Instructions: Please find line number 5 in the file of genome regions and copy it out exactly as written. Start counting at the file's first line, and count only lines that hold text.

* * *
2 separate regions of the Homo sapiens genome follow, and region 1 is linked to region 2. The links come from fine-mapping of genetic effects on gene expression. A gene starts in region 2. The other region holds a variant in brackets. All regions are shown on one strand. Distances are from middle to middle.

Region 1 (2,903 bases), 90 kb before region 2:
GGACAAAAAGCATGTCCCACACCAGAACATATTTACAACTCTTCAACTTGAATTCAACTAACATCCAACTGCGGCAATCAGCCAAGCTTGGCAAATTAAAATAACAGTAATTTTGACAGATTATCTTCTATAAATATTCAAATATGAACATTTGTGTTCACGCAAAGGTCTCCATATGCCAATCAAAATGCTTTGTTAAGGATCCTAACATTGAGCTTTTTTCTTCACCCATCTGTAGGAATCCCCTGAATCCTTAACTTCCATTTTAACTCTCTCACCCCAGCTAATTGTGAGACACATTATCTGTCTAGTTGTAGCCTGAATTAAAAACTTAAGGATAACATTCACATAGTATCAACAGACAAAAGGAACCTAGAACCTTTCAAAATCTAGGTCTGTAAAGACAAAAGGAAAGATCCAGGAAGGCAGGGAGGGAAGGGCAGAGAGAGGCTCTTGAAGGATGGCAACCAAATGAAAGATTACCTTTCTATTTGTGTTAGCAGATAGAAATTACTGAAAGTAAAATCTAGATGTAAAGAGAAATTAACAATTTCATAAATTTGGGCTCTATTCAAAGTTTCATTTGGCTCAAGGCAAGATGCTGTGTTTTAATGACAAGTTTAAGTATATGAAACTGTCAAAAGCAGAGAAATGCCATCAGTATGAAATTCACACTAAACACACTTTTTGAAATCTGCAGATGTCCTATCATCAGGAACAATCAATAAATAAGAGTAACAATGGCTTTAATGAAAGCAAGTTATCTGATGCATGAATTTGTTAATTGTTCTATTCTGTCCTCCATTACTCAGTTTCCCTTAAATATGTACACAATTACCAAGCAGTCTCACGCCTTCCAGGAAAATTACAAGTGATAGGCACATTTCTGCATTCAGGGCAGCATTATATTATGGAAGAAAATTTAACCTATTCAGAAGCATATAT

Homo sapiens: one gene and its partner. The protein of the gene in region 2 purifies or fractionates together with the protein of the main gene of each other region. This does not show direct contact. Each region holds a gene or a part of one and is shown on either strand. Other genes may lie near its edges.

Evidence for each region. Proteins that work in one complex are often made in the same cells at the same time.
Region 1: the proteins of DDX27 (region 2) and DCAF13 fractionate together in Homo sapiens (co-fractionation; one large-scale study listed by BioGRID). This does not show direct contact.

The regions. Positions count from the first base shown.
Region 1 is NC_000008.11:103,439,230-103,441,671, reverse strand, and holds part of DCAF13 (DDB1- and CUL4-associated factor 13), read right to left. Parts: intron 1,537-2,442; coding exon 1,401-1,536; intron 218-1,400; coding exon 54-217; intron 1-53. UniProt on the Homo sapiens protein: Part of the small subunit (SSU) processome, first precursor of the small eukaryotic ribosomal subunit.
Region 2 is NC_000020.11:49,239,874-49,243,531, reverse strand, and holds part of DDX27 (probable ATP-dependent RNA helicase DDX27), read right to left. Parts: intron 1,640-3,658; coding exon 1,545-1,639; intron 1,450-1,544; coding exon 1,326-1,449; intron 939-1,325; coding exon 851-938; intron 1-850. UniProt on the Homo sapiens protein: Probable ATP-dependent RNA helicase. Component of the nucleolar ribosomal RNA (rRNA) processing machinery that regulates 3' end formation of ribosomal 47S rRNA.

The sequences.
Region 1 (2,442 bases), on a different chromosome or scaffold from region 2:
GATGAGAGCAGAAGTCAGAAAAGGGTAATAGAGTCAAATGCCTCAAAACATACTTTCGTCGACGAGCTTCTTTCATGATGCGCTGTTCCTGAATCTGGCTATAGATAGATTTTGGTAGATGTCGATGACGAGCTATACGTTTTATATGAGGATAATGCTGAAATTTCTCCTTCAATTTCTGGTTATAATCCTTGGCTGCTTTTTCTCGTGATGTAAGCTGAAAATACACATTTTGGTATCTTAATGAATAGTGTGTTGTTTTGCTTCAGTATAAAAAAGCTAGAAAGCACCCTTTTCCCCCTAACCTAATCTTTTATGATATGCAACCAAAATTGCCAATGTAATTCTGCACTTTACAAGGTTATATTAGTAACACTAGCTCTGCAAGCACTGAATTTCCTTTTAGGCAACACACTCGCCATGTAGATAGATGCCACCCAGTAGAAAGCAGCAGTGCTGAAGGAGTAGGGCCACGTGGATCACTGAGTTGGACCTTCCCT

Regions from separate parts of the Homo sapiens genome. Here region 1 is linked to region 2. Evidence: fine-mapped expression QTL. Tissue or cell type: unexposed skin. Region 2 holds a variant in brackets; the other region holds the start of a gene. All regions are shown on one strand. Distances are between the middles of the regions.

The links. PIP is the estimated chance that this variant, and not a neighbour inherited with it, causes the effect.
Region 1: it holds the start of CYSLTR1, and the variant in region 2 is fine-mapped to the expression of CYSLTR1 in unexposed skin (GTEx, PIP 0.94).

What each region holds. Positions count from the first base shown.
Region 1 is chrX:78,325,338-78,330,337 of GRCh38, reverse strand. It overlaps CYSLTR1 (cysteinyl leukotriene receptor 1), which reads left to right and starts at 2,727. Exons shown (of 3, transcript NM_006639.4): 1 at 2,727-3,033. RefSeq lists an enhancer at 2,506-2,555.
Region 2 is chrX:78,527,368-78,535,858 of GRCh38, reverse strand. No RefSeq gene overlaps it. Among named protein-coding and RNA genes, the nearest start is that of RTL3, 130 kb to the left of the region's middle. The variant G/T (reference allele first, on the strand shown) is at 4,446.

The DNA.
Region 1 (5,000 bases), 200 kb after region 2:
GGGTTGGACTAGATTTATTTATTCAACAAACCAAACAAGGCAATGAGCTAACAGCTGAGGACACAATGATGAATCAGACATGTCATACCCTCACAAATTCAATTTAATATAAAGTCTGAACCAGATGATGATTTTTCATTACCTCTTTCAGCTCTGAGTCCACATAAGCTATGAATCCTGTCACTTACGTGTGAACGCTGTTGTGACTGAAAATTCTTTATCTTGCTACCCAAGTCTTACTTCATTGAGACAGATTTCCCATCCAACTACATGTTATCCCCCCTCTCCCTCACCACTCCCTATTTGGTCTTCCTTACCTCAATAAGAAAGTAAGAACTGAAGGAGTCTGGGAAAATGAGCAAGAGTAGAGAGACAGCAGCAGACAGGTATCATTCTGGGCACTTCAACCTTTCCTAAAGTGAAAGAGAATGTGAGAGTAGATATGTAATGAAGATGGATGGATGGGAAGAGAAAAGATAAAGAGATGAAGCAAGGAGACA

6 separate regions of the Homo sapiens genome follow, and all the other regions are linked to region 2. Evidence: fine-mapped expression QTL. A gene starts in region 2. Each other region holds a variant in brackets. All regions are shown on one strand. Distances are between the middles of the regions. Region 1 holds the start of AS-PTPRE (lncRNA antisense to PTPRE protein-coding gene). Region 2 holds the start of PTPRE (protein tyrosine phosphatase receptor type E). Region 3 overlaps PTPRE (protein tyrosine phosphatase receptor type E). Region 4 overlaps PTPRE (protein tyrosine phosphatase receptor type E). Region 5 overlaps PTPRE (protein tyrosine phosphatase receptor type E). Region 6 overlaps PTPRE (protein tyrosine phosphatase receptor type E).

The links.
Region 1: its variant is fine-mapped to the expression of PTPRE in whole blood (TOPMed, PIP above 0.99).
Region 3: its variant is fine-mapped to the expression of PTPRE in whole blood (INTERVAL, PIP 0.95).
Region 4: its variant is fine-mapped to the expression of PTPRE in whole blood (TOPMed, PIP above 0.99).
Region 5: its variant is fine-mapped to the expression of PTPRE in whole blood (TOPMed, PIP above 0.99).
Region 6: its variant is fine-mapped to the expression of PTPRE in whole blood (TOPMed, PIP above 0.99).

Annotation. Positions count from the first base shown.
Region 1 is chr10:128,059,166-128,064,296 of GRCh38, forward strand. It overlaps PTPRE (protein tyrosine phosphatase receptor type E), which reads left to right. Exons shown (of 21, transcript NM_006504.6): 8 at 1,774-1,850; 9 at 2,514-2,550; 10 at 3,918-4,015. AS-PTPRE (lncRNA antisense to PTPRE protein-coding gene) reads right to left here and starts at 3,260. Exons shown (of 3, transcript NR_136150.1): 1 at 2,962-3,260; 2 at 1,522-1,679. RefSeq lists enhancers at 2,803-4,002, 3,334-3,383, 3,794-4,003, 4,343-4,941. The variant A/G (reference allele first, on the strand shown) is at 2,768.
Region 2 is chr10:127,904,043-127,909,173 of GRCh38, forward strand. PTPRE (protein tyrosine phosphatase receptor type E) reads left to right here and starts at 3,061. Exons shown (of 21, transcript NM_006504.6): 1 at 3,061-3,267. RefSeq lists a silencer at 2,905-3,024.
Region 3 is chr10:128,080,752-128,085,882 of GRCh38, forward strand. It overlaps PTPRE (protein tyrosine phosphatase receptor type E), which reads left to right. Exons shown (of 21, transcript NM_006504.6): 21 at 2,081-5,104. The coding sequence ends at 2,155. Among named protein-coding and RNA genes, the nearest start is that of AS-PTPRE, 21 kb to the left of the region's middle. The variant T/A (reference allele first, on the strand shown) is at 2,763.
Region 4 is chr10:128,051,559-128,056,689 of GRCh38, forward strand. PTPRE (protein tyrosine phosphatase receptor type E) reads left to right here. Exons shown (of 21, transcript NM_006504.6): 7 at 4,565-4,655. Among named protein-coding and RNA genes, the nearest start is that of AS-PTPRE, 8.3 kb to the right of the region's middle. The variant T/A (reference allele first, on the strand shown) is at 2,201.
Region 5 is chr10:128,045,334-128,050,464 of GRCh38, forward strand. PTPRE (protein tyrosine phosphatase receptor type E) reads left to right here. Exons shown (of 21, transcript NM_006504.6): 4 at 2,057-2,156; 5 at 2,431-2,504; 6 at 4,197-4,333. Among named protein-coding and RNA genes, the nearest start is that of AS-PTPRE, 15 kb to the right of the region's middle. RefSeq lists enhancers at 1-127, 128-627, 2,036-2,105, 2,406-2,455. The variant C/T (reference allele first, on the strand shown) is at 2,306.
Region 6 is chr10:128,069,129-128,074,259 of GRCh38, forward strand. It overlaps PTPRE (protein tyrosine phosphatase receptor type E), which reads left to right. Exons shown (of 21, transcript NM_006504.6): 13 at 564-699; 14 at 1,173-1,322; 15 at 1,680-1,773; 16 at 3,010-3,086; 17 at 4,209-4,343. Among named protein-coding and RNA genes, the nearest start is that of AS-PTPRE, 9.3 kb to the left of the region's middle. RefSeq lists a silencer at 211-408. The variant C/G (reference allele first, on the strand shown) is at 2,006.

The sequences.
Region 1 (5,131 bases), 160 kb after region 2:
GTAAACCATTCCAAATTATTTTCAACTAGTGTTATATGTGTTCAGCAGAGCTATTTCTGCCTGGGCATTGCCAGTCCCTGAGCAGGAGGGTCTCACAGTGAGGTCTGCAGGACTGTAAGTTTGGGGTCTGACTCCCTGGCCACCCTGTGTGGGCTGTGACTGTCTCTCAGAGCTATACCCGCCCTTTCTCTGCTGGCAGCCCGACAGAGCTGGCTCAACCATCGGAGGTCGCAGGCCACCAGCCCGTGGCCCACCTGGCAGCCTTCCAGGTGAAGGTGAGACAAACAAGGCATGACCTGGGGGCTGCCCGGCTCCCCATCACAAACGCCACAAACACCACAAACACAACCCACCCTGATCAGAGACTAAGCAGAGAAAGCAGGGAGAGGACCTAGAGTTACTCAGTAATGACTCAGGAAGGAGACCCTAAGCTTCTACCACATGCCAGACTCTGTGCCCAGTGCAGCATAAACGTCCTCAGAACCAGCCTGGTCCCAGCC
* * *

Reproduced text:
Evidence for each region. Proteins that work in one complex are often made in the same cells at the same time.